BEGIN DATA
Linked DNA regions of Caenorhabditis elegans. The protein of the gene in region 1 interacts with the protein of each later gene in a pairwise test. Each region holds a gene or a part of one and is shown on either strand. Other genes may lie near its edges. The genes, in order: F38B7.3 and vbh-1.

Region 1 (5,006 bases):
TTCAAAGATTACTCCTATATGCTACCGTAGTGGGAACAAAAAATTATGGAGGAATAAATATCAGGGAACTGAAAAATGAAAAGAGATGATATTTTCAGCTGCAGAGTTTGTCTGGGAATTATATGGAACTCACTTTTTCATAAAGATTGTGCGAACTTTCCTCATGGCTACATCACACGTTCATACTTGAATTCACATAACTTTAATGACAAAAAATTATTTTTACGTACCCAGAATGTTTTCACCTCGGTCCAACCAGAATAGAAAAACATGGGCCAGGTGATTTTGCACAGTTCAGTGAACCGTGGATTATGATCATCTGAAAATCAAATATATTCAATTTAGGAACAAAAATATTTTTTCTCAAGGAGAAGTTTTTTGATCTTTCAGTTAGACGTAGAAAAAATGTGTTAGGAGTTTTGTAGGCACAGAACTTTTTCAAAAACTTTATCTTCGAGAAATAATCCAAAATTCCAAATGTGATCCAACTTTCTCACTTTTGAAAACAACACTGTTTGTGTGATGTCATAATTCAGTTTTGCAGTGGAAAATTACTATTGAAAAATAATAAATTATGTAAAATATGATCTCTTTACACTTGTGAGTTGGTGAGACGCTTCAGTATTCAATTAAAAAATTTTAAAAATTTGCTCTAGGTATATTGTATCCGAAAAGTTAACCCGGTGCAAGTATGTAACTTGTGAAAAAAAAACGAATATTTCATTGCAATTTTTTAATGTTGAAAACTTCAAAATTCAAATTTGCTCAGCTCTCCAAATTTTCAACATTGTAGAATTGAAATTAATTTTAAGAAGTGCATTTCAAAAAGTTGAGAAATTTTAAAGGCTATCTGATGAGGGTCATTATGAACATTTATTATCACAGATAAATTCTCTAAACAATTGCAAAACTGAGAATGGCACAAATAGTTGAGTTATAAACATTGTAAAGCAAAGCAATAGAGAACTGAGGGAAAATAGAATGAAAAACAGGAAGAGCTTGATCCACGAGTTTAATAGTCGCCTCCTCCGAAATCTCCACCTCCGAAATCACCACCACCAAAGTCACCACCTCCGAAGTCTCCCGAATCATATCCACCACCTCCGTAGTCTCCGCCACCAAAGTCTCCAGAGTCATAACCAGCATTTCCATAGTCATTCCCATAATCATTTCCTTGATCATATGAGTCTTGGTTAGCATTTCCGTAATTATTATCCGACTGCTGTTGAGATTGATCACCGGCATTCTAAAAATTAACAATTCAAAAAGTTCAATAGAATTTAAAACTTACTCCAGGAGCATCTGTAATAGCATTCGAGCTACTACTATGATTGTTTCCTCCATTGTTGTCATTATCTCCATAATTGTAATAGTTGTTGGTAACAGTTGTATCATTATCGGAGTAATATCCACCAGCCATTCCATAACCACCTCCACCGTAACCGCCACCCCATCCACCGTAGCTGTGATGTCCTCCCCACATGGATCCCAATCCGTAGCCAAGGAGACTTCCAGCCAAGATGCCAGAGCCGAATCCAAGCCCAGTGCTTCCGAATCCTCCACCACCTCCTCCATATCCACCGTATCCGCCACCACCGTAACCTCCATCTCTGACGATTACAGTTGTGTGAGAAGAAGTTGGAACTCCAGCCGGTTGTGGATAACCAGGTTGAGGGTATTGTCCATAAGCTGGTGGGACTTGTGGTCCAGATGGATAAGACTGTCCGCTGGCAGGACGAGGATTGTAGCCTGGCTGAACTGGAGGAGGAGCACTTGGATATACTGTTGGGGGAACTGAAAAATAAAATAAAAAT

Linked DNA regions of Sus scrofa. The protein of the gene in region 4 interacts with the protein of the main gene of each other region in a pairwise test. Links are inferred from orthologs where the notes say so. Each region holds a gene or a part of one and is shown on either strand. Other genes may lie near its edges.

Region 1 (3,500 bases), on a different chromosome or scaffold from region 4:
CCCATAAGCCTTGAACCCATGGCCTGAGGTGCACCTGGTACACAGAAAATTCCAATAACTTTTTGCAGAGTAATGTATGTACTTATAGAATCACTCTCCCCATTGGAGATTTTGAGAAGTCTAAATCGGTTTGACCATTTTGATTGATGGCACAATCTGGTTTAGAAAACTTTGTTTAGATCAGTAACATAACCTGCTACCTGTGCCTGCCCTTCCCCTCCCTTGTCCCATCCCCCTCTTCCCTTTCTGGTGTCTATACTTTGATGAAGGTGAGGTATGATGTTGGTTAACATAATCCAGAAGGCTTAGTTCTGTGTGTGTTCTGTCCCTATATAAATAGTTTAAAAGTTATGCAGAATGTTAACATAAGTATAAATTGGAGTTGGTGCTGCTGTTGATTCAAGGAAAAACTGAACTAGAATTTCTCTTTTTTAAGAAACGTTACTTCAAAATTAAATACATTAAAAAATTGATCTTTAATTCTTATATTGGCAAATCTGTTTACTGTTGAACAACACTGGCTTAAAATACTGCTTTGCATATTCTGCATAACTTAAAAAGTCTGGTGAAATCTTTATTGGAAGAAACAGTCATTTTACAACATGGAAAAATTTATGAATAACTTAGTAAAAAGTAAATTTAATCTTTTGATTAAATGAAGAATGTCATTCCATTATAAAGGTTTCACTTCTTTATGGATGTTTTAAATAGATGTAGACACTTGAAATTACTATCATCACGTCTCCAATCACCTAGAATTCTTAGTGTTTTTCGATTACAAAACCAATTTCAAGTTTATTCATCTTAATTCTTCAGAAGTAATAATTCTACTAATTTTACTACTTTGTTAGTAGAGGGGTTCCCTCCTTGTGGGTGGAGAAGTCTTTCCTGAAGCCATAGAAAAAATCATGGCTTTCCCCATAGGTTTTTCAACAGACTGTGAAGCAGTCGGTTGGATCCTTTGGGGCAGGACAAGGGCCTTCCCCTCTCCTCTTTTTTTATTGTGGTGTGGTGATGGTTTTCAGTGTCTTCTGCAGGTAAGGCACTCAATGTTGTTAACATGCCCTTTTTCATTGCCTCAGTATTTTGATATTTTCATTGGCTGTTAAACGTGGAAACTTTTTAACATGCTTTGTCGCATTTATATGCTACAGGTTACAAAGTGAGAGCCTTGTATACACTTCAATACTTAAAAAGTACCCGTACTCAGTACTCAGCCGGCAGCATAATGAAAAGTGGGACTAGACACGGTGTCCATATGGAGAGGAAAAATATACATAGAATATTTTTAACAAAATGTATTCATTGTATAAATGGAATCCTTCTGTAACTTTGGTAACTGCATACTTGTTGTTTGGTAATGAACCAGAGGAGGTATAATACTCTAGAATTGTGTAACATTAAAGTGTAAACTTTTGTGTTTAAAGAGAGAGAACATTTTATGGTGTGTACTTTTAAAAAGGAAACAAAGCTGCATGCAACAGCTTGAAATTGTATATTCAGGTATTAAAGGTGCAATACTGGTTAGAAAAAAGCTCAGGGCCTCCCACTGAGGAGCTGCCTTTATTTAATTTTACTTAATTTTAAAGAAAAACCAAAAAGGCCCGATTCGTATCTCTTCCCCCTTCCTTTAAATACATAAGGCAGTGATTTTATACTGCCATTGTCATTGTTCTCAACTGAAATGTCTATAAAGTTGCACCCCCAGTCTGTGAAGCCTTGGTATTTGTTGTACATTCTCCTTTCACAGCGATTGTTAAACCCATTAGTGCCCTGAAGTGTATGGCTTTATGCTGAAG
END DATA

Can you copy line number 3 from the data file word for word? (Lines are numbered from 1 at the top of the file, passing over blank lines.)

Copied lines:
TTCAAAGATTACTCCTATATGCTACCGTAGTGGGAACAAAAAATTATGGAGGAATAAATATCAGGGAACTGAAAAATGAAAAGAGATGATATTTTCAGCTGCAGAGTTTGTCTGGGAATTATATGGAACTCACTTTTTCATAAAGATTGTGCGAACTTTCCTCATGGCTACATCACACGTTCATACTTGAATTCACATAACTTTAATGACAAAAAATTATTTTTACGTACCCAGAATGTTTTCACCTCGGTCCAACCAGAATAGAAAAACATGGGCCAGGTGATTTTGCACAGTTCAGTGAACCGTGGATTATGATCATCTGAAAATCAAATATATTCAATTTAGGAACAAAAATATTTTTTCTCAAGGAGAAGTTTTTTGATCTTTCAGTTAGACGTAGAAAAAATGTGTTAGGAGTTTTGTAGGCACAGAACTTTTTCAAAAACTTTATCTTCGAGAAATAATCCAAAATTCCAAATGTGATCCAACTTTCTCACTTTTGAAAACAACACTGTTTGTGTGATGTCATAATTCAGTTTTGCAGTGGAAAATTACTATTGAAAAATAATAAATTATGTAAAATATGATCTCTTTACACTTGTGAGTTGGTGAGACGCTTCAGTATTCAATTAAAAAATTTTAAAAATTTGCTCTAGGTATATTGTATCCGAAAAGTTAACCCGGTGCAAGTATGTAACTTGTGAAAAAAAAACGAATATTTCATTGCAATTTTTTAATGTTGAAAACTTCAAAATTCAAATTTGCTCAGCTCTCCAAATTTTCAACATTGTAGAATTGAAATTAATTTTAAGAAGTGCATTTCAAAAAGTTGAGAAATTTTAAAGGCTATCTGATGAGGGTCATTATGAACATTTATTATCACAGATAAATTCTCTAAACAATTGCAAAACTGAGAATGGCACAAATAGTTGAGTTATAAACATTGTAAAGCAAAGCAATAGAGAACTGAGGGAAAATAGAATGAAAAACAGGAAGAGCTTGATCCACGAGTTTAATAGTCGCCTCCTCCGAAATCTCCACCTCCGAAATCACCACCACCAAAGTCACCACCTCCGAAGTCTCCCGAATCATATCCACCACCTCCGTAGTCTCCGCCACCAAAGTCTCCAGAGTCATAACCAGCATTTCCATAGTCATTCCCATAATCATTTCCTTGATCATATGAGTCTTGGTTAGCATTTCCGTAATTATTATCCGACTGCTGTTGAGATTGATCACCGGCATTCTAAAAATTAACAATTCAAAAAGTTCAATAGAATTTAAAACTTACTCCAGGAGCATCTGTAATAGCATTCGAGCTACTACTATGATTGTTTCCTCCATTGTTGTCATTATCTCCATAATTGTAATAGTTGTTGGTAACAGTTGTATCATTATCGGAGTAATATCCACCAGCCATTCCATAACCACCTCCACCGTAACCGCCACCCCATCCACCGTAGCTGTGATGTCCTCCCCACATGGATCCCAATCCGTAGCCAAGGAGACTTCCAGCCAAGATGCCAGAGCCGAATCCAAGCCCAGTGCTTCCGAATCCTCCACCACCTCCTCCATATCCACCGTATCCGCCACCACCGTAACCTCCATCTCTGACGATTACAGTTGTGTGAGAAGAAGTTGGAACTCCAGCCGGTTGTGGATAACCAGGTTGAGGGTATTGTCCATAAGCTGGTGGGACTTGTGGTCCAGATGGATAAGACTGTCCGCTGGCAGGACGAGGATTGTAGCCTGGCTGAACTGGAGGAGGAGCACTTGGATATACTGTTGGGGGAACTGAAAAATAAAATAAAAAT